New Taxes, Higher Fees in California Budget
A sales tax on online retailers, less money for higher education, and more than $5 billion of additional revenue from high-income residents are in the budget California’s Democrat lawmakers and governor agreed to June 28.
The agreement came two weeks after Gov. Jerry Brown (D) vetoed a budget with a projected deficit of $9.6 billion.
The new budget also calls for ending and replacing some 400 local economic redevelopment agencies for a savings of $1.7 billion. Defenders of the redevelopment agencies are threatening to file a lawsuit to keep them from being defunded.
Some Taxes Expire
The new budget does not include any changes in public employee pensions, environmental regulations or spending restraints that Republicans had been demanding in exchange for approving a special election on taxes. However, some temporary taxes that lawmakers approved two years earlier were allowed to expire June 30.
Brown said he may try to rake in still more tax revenue with a ballot measure in November 2012.
This new budget calls for $5.2 billion more in projected and actual tax revenues than were estimated in the vetoed budget. Budget officials said this larger tax haul would result largely from unexpected personal income growth for wealthy Californians. If revenues come in below the budget estimates, however, there could be up to $2.6 billion in additional spending cuts.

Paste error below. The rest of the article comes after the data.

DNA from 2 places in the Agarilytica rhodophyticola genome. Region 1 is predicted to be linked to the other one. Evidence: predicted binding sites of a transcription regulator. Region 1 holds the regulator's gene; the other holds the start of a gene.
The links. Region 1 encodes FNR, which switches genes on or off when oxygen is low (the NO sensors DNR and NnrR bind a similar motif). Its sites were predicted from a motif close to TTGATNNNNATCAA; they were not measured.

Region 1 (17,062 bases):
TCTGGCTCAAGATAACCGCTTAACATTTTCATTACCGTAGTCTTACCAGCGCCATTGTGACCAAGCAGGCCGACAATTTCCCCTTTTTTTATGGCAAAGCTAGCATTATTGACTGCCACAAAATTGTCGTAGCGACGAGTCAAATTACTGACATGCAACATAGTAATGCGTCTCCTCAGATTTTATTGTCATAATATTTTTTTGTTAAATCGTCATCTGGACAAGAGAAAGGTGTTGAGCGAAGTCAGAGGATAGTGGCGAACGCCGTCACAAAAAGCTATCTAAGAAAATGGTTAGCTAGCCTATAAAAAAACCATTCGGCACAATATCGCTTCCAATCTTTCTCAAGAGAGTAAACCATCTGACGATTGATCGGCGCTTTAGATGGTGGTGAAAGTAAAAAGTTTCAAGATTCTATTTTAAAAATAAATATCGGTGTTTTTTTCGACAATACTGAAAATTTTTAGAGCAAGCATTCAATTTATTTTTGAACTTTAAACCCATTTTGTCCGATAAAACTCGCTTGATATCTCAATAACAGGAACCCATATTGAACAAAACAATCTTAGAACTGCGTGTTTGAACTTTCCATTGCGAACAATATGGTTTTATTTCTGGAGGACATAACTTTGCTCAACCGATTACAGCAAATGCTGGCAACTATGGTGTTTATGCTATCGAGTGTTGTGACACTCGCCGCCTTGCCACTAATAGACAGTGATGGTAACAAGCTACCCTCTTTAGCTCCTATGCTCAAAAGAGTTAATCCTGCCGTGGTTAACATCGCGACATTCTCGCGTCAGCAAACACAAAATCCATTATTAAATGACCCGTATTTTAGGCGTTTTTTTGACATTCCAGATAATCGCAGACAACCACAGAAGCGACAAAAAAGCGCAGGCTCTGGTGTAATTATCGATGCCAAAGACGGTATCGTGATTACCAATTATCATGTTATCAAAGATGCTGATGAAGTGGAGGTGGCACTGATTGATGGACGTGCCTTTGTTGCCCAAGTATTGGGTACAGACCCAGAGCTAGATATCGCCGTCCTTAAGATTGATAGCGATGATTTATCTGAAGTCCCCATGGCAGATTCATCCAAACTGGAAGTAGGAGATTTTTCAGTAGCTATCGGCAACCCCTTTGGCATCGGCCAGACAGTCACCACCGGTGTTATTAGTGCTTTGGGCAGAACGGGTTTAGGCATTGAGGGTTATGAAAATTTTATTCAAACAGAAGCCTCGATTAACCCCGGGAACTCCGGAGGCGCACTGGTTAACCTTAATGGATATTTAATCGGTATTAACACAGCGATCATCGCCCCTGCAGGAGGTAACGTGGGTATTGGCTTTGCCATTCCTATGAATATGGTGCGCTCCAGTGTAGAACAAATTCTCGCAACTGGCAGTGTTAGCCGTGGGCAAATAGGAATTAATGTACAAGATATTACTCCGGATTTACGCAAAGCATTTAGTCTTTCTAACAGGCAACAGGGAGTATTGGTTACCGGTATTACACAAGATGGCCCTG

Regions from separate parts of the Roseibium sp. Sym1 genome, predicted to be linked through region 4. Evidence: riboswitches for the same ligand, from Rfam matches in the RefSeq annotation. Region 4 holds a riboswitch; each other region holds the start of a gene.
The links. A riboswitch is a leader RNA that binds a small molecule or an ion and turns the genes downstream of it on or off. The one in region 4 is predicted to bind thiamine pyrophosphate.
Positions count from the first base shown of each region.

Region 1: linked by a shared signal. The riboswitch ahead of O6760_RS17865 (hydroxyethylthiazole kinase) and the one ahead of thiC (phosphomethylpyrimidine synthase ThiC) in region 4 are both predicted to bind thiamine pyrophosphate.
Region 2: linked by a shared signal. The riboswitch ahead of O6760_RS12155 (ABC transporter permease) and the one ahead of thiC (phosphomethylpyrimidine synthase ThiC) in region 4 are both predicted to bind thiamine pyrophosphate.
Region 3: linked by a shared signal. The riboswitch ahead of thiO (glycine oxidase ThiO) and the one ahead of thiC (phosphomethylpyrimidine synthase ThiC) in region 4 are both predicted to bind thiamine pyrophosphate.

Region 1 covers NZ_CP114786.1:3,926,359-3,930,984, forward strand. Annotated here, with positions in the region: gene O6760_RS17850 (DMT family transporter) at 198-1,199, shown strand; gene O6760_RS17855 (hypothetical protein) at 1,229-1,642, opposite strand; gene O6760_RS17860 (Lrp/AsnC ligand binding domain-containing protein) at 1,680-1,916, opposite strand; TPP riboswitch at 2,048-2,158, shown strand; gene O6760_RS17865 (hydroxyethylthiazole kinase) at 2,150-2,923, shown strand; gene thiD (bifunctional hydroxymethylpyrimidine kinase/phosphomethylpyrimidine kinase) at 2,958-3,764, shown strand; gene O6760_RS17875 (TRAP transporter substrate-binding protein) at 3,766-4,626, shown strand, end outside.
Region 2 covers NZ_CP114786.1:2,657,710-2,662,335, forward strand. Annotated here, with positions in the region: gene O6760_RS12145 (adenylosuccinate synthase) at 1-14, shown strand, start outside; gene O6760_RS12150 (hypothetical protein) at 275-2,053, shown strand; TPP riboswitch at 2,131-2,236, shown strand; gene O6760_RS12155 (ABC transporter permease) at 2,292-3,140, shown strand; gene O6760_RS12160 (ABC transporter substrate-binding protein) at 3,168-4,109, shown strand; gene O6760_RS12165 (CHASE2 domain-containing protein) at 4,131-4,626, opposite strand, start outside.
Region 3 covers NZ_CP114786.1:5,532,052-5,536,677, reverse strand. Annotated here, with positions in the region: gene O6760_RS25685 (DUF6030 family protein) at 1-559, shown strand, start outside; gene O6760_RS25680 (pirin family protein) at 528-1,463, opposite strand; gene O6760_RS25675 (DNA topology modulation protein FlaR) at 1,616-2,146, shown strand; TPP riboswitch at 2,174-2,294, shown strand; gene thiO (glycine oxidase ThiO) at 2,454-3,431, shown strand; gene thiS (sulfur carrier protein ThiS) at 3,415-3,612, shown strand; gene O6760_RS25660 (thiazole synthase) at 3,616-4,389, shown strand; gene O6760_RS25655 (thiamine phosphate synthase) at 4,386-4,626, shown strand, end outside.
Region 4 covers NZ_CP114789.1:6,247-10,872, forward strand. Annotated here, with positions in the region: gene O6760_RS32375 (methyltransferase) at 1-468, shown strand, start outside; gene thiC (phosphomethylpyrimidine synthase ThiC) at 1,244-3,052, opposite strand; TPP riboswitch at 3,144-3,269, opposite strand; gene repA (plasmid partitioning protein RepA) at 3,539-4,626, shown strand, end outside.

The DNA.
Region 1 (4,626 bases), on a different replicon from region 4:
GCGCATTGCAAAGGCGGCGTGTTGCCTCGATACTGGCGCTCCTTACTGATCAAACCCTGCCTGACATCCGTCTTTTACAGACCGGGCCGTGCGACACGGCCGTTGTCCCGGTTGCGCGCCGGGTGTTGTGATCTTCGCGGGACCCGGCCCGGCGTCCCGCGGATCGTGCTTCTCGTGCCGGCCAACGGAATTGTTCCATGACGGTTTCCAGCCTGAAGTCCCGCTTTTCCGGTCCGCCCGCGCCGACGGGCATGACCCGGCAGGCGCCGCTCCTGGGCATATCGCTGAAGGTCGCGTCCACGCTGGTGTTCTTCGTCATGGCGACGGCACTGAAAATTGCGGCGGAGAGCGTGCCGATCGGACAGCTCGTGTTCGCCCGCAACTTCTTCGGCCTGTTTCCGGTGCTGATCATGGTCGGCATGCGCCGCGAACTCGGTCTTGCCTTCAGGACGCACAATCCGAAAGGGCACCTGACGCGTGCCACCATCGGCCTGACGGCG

Assembly Republican Leader Connie Conway of Tulare issued a statement saying the GOP's "steadfast opposition to higher taxes has helped remind Sacramento tax-and-spend liberals of the need to live within our means."
Family Savings Predicted
Conway said the expirations of a retail sales tax increase and a motor vehicle tax will result in the average California family saving nearly $1,000 a year. An increase in the personal income tax is set to expire in 2013.
Shortly before Brown and the Democrat lawmakers announced their budget agreement, several Republican legislators said they could support allowing voters to decide on extending the temporary taxes.
Gov. Brown had proposed eliminating 43 state boards and commissions as well as 5,500 state employee positions if the election were agreed on.
Chriss Street served as Treasurer of Orange County, California from 2007 to 2011 and has been following the California budget situation. He said, "For the first time, the Republicans are not willing to cut a deal where a few term-limited Republicans [in the state legislature] vote for a tax increase, then get paid back with a lucrative appointment to a $100,000 salaried seat on some obscure state agency board. The minority Republican leader has always structured this insider dealing to look like a couple of Republicans 'went rogue'.”
Kris Vosburgh, executive director of the Howard Jarvis Taxpayers Association, said no one knows what is going to happen to California's finances.
"If I knew, I would be governor," he said. "What California does next is a mystery to just about everybody."
Thomas Cheplick (email@example.com) writes from Cambridge, Massachusetts.